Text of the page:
While so much is being written today about how to become a truly remarkable leader, most of it falls very short. Transformative leaders don’t just achieve phenomenal business success: they foster a culture that nurtures in people the ability to feel they are contributing at the highest level towards something that is making a true difference in the world. To learn more about what is required to become a transcendent leader, Kathy Caprino caught up Fred Kofmam, an advisor, leadership development at Google and former vice president of executive development and leadership philosopher at LinkedIn. 

According to Kofman, transcendent leaders are rare, but they do exist, and he profiles a number of them in this book. They inspire followers not by relying on carrots and sticks (offering a nice salary, bonus, and tangible perks, or threatening them with demotion or the loss of their job) but by appealing to the belief that they are spending their waking time making a difference in the world. Here’s what Kofman shares:

Kathy Caprino: From your view, what’s going terribly wrong today in leadership of our companies and our country today? What’s missing and how can we fix that in a practical way?

Fred Kofman: People equate leadership with formal authority. They confuse leading with bossing. Bossing is to use formal authority, rewards and punishments, to get people to do your bidding. Leading is eliciting their internal commitment to pursue the mission.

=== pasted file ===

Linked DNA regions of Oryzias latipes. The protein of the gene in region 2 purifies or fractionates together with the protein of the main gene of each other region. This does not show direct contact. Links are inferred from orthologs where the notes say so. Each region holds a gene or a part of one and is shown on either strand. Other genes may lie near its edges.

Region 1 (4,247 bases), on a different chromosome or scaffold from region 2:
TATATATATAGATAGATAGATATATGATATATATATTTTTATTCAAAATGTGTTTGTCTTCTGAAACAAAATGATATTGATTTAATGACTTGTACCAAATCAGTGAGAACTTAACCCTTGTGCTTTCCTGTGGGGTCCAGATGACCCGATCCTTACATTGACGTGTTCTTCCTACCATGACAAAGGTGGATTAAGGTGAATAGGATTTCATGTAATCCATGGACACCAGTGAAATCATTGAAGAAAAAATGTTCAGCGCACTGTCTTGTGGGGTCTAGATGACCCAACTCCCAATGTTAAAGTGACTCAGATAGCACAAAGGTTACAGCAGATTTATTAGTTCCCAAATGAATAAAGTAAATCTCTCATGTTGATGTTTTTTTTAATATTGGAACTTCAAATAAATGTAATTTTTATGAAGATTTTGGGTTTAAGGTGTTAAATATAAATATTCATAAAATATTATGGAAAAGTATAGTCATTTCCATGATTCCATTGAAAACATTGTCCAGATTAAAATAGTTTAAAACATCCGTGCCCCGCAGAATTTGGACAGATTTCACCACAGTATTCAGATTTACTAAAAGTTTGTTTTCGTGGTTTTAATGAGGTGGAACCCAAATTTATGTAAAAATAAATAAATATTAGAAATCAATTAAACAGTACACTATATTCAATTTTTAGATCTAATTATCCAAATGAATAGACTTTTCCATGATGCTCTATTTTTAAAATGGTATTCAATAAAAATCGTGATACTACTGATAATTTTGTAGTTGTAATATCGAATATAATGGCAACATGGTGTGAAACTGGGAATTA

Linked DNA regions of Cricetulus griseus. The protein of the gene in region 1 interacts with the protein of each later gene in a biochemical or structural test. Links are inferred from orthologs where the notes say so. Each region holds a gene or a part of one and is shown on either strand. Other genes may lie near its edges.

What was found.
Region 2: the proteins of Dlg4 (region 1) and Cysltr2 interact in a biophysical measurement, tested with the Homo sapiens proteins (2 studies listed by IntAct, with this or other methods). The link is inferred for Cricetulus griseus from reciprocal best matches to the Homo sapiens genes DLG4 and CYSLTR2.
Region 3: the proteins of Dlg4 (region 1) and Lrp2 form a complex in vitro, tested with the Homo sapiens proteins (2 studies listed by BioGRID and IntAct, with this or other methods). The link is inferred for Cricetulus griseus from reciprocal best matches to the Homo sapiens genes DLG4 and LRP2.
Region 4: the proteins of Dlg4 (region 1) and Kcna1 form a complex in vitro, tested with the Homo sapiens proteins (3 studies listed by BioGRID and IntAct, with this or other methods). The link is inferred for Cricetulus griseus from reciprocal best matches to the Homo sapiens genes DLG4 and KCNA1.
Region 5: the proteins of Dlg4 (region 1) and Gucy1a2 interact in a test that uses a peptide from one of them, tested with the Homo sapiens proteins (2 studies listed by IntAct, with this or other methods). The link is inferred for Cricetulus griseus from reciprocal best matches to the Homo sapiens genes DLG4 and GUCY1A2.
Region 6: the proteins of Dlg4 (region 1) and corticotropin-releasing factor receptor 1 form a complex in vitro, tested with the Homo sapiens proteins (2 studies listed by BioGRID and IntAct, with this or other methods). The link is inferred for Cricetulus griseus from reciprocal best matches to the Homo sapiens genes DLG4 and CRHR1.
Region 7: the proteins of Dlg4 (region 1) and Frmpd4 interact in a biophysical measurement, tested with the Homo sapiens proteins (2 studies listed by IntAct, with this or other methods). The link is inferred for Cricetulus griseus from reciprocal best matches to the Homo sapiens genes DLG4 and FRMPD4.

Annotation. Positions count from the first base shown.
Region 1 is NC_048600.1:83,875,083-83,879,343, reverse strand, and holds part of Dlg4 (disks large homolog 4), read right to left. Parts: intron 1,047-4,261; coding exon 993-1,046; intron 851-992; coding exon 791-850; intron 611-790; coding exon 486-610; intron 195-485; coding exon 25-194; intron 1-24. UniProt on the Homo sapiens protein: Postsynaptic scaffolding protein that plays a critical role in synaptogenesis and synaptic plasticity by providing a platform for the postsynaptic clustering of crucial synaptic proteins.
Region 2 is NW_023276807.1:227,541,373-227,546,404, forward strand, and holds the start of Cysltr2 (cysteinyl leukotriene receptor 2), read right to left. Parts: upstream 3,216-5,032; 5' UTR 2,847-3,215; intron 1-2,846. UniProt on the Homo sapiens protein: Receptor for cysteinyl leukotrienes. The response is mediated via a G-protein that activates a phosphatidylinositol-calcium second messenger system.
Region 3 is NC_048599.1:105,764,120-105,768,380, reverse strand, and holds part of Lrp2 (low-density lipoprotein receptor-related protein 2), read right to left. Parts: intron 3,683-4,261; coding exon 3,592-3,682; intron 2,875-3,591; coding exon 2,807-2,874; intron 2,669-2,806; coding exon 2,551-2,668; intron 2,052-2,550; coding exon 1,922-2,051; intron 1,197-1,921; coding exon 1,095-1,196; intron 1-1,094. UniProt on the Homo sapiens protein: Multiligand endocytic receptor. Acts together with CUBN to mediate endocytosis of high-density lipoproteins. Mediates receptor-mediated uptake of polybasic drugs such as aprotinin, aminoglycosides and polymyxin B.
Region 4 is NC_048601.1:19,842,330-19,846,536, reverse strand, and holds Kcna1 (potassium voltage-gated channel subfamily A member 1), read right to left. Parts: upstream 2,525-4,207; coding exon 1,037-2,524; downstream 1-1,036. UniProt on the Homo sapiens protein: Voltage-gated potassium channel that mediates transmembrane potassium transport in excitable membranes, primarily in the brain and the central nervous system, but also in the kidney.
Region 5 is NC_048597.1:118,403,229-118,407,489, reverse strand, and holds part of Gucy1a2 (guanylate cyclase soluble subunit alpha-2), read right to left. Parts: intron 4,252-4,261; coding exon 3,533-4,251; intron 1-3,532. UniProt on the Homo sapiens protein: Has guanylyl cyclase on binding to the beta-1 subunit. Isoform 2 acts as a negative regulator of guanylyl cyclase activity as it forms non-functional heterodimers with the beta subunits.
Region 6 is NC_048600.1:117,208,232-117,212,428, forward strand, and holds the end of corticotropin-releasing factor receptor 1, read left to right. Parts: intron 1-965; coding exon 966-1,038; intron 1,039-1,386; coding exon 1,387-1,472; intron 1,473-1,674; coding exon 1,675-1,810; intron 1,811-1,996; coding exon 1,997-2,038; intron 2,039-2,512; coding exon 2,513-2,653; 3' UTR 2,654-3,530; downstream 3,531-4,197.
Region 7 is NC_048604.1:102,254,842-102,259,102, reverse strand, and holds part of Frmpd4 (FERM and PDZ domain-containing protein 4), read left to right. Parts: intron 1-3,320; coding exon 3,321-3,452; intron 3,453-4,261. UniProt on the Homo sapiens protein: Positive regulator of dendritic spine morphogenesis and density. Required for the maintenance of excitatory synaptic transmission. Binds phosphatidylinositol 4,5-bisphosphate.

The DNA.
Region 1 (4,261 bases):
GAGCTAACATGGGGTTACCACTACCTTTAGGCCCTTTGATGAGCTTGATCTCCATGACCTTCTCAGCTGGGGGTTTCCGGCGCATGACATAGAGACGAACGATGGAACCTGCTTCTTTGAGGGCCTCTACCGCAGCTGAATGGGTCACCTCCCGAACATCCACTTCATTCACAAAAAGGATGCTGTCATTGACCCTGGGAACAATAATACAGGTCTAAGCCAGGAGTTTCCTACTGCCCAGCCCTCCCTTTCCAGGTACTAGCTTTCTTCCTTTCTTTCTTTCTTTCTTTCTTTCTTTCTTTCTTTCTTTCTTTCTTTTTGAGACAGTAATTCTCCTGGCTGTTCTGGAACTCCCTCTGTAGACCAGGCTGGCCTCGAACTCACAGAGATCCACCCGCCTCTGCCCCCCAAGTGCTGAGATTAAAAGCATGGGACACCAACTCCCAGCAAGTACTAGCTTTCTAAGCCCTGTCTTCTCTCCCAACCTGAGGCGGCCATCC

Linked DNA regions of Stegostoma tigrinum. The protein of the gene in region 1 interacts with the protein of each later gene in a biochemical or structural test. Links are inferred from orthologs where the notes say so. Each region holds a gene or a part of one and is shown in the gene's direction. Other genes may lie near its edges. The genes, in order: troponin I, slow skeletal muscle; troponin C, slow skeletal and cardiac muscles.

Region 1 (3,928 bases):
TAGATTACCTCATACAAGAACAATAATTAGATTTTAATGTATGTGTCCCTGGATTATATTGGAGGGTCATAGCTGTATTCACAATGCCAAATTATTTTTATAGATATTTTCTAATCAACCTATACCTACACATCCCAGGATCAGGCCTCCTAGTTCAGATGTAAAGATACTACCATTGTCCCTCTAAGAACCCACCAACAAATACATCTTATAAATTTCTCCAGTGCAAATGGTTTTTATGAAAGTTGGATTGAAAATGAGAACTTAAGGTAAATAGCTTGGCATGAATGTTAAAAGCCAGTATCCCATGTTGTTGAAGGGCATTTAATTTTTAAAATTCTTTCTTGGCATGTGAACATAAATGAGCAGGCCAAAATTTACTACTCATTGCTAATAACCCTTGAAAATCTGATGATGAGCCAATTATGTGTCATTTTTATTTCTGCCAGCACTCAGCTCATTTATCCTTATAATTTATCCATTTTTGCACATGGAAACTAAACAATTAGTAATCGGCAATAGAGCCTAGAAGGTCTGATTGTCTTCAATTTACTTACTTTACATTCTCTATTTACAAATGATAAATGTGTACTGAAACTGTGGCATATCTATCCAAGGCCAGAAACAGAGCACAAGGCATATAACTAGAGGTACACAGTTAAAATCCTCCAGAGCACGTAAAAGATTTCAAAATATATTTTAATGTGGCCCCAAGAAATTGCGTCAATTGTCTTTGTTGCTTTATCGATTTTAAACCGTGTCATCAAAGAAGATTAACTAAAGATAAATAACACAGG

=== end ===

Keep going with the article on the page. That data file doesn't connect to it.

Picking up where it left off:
Leadership has nothing to do with formal authority; it has everything to do with moral authority. You can’t threaten or buy hearts and minds; you can only earn and deserve them.

Caprino: In your book you talk about how can we “die before we die,” and discover our own legacy we want to leave behind, while we still can shape it. How do we do that, exactly?

Kofman: The first reference to “die” here means to “confront the fact of your mortality” by reflecting on it, bringing it fully into your awareness, and considering its implications.

The second reference means to die literally. Dying before you die means coming to terms with the limited nature of your existence in order to fully grasp life’s richness and possibility. If you leave thinking about your death until you are about to die, you will miss death’s counsel—which is a very wise one.

To do this you can think about it, journal, meditate, talk, paint, watch a movie, or do anything that allows you to connect with such an awesome (and perhaps ominous) presence, and engage it “coolly.” That is to say, with calm intelligence rather than fear or anxiety.

Caprino: For those of us who want to lead a truly heroic life, what do we have to overcome in ourselves first?

Kofman: The first thing to overcome is the belief that heroism is beyond our ordinary lives.

We have been conditioned, by comic-book superheroes, to believe that we require superpowers to live heroically. This is false. Heroism is about values and virtues, not about power. Responsibility, respect, humility, truth, justice, freedom, and love, are the essence of moral heroism.

Every day, we confront situations that give us the chance to demonstrate these virtues. We just have to realize that it is precisely in those situations where we need to behave heroically, and not wait for the life-or-death struggle against a super villain — which will likely never come.

Caprino: Finally, how can people who aren’t top leaders and influencers still make the meaningful impact they dream to?

Kofman: I can’t do better than quote Mother Theresa: “Not all of us can do great things. But we can do small things with great love”.

Read more on Forbes.com.